9. Oh. Oh. Oh my. I’ve never had a rate-the-dress dress cause my jaw to literally drop, but this did! I love the fireworks effect and am just in awe at how gorgeous this is. I am totally giving it a 10/10!

  10. I can’t believe this is from the 1930’s, it seems more modern to me. I can only imagine what this looked like in motion. 10/10.

    • Spot on Carolyn! I think I agree with the others, 9/10 in the photos – but I have a feeling that on a real body it will be absolutely spectacular!

  11. Cornelia Moore says

    meh. cut’s fine, colors are fine, but the theme is poorly done. these are shaggy dog fireworks, looking more like water spouts from a syncronized waterfall than actual fireworks. chrysanthimum explosions done in a more Japanese style would appeal more. not impressed or inspired, just ok, and that’s for the clean cut. sorry, I know everyone else loves the fireworks, but they rub me the wrong way. so 10 for the cut, but 4 for the decor. it’s just that to me it doesn’t look right, doesn’t look like real fireworks, and comes off…furry somehow. sort of looks like an Afghan dog face to me, lol….dunno. maybe I’m just off today…

    • Demented Seamstress says

      I agree, The long sparkly bits on the skirt fall flat.
      The bits around the waist look so awkward and out of place, they remind me of a Dr. Seuss animal with long floppy ears.

      I give it a 7.

  12. This dress is honestly straightforward without any extra chasers and wonderfully done. I love the simple black dress as a base then the flowing shining ribbons of “fireworks”. The dress is classy, fun with enough edge so it doesn’t come off as cheesy or ugly.

  13. I LOVED this dress the moment I saw it. I love the colors popping off the black and especially love the placement of the fireworks.

    I give it a 10 out of 10

  14. Claire Payne says

    I agree with the earlier comments about the waist detail. Somehow it stems the flow of the ‘fireworks’. Being thoroughly over black as part of my wardrobe, the colour instantly puts out my bonfire (even from the designer of the LBD). However, I cannot ignore the fact that this is Chanel and is a wonderful shape (lots of skirt swish I suspect) so for this I give it 8 out of 10.

  15. Tenshi says

    8 out of 10 for reasons mentioned by previous posters. A pity the design does not continue smoothly from top to bottom. Still, it’s a stunning dress and I imagine it to be even mroe so in motion.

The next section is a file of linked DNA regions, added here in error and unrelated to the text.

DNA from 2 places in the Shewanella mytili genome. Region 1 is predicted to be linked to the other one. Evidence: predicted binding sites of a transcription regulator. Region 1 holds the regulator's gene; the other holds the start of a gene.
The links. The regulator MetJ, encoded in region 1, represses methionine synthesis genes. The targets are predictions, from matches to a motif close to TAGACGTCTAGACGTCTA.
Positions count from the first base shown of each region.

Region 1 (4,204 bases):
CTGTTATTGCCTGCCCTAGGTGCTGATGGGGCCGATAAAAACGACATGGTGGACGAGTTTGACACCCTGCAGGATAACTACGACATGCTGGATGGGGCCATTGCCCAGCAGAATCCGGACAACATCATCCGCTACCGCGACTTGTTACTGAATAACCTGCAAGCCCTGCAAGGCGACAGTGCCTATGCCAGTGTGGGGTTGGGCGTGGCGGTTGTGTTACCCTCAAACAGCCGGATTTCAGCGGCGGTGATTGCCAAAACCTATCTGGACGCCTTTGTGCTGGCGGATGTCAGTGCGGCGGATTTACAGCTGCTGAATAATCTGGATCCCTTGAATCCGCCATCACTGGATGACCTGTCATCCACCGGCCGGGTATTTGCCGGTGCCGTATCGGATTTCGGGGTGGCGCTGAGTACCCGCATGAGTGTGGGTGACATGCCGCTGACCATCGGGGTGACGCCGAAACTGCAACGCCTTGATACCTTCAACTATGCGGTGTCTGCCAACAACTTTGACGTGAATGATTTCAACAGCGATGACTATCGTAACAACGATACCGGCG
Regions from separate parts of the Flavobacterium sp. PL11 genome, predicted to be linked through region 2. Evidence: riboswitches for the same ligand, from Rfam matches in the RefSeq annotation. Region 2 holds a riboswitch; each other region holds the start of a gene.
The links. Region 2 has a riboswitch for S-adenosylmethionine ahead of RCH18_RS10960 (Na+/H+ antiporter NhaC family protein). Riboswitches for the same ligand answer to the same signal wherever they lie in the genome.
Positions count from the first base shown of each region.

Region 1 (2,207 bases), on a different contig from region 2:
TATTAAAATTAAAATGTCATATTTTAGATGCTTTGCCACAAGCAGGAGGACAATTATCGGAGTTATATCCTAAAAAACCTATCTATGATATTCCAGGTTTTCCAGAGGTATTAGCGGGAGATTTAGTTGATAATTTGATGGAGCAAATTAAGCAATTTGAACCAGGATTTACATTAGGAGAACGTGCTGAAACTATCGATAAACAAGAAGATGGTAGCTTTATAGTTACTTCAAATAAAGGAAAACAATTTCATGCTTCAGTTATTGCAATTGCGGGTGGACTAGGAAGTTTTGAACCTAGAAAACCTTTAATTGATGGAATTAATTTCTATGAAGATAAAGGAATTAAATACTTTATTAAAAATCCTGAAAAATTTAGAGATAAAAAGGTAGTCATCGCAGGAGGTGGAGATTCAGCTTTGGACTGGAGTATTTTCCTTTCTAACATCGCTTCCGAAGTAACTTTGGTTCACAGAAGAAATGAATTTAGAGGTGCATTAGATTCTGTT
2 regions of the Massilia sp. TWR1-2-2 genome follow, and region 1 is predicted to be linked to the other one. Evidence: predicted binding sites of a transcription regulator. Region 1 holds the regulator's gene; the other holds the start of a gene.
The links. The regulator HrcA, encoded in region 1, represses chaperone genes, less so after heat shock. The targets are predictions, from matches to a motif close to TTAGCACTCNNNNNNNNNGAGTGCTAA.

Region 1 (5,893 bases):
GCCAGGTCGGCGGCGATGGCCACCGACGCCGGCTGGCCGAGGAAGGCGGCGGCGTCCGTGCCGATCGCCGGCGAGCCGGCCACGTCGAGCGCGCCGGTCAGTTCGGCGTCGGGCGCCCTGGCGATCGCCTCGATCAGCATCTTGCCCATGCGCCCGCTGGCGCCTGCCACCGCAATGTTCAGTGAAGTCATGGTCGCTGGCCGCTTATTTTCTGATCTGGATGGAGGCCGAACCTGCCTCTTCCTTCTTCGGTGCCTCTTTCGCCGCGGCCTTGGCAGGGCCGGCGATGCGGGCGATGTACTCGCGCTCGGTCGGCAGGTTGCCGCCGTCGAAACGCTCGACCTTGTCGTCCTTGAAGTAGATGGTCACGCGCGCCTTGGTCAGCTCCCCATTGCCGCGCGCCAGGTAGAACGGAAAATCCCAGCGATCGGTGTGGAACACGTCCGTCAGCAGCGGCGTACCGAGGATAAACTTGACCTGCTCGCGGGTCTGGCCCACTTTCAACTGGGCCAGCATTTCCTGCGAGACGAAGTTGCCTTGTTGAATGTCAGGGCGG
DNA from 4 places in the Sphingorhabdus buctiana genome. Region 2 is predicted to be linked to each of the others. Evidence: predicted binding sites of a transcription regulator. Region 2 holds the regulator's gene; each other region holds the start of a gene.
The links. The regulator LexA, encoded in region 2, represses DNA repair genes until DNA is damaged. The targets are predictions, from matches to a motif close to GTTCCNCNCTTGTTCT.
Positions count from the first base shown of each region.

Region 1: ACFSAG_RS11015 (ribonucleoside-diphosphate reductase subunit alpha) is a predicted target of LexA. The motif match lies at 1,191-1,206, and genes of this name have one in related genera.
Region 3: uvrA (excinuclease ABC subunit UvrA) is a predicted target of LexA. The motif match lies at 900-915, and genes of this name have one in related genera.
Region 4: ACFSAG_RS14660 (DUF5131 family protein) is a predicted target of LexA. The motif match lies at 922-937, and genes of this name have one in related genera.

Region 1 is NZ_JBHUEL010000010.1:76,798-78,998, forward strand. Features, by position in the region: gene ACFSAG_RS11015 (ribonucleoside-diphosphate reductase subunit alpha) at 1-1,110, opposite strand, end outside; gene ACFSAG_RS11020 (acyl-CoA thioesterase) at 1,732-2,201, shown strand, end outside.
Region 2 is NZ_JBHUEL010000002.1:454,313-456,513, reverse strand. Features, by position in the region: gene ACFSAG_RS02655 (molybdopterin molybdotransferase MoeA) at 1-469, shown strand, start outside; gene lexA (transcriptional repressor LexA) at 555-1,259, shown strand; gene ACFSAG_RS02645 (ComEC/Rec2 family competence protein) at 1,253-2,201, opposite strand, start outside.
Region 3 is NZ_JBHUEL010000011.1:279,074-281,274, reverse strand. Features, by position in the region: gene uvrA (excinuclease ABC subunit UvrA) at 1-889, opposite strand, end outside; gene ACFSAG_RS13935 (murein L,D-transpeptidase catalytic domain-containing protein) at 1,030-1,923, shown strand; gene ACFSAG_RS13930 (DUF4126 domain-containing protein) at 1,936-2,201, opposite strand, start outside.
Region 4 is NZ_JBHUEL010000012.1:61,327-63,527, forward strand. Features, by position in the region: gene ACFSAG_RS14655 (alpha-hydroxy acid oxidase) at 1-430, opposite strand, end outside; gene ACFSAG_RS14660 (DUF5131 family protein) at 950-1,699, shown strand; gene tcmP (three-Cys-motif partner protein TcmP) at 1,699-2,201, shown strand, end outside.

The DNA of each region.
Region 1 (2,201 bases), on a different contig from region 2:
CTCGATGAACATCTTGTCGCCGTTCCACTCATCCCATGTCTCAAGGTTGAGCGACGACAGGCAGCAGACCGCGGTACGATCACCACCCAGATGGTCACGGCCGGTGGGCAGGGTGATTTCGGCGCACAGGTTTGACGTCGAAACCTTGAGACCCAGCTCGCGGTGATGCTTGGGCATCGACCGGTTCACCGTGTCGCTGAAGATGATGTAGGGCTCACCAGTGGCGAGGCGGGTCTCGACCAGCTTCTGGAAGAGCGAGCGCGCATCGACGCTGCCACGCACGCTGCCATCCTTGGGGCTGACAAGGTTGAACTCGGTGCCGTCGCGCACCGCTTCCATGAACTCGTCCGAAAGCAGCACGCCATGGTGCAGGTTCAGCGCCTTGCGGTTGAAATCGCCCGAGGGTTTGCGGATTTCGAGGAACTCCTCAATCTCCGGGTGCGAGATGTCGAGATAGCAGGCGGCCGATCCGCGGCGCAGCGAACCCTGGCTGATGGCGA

16. Way too litteral! Why have such a gorgeous creation, that one could only wear at new years?
    Makes me think of Händel’s Watermusic….
    The pretty sparkles and all the work that went into it just about drags it to a 7 out of 10 for me.

  17. Russinka says

    9/10 for me, it only lost a point because I actually think it’s a little (tiny bit) tacky to modern eyes BUT in it’s day it would have been stunning and new and different. I’m not overly fond of the shape either (mostly cause I know it wouldn’t suit my figure and I’m just vain enough that it puts me off) but on the right body type it would be stunning!

  18. I think “stunning” is the perfect word for this dress! It is gorgeous and I WANT IT. 10/10 from me!

  19. I adore it. I LOVE the shape at the waist. I love the two downwards black dips over the legs, it is a very sexy line and nice to see something that isn’t just about a central point. I see the shapes of the blck more than the shapes of the sequins and that in itself is an intriguing device.
    It would have been daring and striking then in ways it maybe wouldn’t be now when so much more of 20th C fashion liberalism has flown under the bridge, so to speak.
    9/10 because I really have to take a point off any dress this shape since I think it is a teency bit of a cliche. But only a teency, one point’sworth!

  20. Give it to me, I will wear the (expletive) out of this dress!!! I see what others dislike in it but none of it bothers me. I adore it. 10/10

  21. fidelio says

    Oh, my. 10/10.

    Also, I agree with Cyd as the lady for last week’s dress. She had the legs, the figure, and the coloring for that one.

  22. 8. Fabulous but I don’t like the colors on the black. Seems a bit childish. The detail though (in another color) is fantastic!! Love it.

  23. Wow, I’m late.

    I still almost don’t want to comment on this one; I’m not sure how I feel about it. Maybe I just don’t feel anything about it. I don’t really love it, but I don’t hate it, either. What I’m guessing is beading is somewhat pretty, but I think the placement and design deserved some minor tweaks to make it look amazing. I have to say, though, it would make great New Years dress.

    Six out of ten for potential and meh-ness. 🙁